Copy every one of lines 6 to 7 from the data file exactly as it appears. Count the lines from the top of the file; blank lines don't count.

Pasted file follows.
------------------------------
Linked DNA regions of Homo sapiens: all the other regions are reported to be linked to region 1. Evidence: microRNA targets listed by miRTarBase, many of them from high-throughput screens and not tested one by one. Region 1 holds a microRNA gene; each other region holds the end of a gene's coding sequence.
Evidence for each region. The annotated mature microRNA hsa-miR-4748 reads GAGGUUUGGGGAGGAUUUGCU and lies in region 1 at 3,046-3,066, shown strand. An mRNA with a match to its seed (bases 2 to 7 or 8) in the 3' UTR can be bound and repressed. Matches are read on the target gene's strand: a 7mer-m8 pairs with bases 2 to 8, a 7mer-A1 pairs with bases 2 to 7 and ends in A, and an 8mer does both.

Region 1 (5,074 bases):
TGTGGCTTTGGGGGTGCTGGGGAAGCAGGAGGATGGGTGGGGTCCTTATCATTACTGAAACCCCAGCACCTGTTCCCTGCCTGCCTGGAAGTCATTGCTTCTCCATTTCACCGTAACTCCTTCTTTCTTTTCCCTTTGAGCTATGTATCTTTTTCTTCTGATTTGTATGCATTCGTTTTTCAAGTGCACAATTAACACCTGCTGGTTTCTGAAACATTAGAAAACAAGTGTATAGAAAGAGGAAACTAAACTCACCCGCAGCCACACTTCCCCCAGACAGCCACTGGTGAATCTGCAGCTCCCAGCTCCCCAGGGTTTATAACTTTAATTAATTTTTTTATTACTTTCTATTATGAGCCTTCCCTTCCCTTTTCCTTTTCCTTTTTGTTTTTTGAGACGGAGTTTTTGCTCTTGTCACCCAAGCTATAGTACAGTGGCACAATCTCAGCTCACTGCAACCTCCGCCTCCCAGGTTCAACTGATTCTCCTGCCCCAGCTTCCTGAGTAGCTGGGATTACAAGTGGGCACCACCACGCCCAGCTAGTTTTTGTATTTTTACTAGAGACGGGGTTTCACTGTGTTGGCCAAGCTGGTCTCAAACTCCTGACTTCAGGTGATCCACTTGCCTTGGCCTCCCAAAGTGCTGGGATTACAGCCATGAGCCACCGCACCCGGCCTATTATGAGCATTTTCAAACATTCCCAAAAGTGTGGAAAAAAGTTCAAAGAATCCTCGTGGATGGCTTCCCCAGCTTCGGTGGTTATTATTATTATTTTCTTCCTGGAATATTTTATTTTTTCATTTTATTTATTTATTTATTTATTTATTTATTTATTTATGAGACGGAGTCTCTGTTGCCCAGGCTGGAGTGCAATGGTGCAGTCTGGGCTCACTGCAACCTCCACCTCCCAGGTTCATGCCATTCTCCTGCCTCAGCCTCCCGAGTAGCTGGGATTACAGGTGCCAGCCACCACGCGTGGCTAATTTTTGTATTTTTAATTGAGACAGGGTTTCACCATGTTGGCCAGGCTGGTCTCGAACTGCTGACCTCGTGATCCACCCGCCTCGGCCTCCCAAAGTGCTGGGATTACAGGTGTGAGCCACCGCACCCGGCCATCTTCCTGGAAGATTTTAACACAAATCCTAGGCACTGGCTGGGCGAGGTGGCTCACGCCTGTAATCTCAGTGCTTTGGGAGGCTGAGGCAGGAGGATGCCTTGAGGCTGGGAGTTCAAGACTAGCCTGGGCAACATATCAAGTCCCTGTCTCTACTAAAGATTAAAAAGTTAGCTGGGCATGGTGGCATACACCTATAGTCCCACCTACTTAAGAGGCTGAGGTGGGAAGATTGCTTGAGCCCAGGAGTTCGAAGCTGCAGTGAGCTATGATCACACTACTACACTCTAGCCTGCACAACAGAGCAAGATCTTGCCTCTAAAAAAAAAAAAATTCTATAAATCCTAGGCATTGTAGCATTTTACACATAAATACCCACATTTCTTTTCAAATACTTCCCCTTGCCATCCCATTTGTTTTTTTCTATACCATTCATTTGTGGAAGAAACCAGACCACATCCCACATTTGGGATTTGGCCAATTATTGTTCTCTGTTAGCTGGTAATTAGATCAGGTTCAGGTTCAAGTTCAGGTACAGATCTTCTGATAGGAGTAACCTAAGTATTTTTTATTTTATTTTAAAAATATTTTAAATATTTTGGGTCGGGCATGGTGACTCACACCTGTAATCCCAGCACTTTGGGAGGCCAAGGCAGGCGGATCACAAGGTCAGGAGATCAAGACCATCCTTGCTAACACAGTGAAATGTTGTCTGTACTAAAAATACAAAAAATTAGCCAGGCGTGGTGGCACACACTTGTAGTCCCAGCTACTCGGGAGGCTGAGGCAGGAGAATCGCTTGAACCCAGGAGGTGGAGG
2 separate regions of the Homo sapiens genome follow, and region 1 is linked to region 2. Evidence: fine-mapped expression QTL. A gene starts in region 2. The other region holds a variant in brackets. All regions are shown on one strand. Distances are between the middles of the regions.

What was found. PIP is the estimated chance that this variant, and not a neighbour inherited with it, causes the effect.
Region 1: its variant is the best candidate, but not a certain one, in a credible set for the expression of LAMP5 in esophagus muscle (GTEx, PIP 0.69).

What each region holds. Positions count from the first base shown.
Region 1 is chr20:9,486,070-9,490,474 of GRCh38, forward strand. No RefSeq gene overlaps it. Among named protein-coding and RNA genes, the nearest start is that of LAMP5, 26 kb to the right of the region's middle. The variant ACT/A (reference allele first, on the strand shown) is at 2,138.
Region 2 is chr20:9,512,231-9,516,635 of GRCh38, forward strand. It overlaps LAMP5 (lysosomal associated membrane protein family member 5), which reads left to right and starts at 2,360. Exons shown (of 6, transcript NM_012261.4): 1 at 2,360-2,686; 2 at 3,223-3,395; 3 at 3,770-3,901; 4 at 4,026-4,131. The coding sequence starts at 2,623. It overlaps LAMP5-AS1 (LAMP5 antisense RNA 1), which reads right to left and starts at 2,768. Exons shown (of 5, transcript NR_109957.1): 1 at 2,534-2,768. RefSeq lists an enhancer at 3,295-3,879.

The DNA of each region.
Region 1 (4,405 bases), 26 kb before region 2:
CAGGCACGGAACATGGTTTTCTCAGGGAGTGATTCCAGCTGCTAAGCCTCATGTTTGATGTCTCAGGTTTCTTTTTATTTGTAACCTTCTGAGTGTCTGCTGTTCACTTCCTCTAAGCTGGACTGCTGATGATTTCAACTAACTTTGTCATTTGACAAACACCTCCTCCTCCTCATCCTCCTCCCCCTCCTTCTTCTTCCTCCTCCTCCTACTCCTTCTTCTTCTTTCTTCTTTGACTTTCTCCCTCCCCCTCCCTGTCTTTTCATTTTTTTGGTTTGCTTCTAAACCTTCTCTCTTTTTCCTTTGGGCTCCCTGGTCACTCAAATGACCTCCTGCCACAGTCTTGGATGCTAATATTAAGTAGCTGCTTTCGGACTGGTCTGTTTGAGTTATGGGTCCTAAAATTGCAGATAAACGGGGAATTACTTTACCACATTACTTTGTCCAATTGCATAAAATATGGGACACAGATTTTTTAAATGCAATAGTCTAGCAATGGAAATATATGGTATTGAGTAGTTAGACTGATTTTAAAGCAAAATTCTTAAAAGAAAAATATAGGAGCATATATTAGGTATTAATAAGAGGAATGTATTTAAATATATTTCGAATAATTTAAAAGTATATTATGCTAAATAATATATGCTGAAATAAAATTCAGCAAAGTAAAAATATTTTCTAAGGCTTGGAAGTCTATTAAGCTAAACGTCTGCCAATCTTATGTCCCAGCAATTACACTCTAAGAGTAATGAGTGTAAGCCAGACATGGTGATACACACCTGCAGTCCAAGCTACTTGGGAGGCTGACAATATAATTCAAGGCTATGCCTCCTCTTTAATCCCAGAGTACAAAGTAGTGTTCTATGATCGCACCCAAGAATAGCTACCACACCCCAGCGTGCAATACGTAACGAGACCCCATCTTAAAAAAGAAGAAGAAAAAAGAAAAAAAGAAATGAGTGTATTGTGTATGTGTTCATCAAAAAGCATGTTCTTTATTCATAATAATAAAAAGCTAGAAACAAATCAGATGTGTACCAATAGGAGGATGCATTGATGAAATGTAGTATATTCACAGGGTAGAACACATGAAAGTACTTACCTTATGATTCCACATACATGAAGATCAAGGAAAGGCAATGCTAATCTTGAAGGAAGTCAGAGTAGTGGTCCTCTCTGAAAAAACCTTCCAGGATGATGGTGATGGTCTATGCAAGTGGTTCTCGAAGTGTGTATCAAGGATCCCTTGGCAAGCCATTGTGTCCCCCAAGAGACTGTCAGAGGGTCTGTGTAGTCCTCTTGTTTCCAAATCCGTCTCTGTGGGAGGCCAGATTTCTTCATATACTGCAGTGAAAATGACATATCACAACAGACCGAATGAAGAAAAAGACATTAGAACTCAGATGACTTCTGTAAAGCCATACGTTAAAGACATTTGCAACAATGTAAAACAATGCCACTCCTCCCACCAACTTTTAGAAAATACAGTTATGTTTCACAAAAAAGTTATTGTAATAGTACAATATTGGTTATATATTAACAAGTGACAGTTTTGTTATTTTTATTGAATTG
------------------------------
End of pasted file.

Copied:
What was found. PIP is the estimated chance that this variant, and not a neighbour inherited with it, causes the effect.
Region 1: its variant is the best candidate, but not a certain one, in a credible set for the expression of LAMP5 in esophagus muscle (GTEx, PIP 0.69).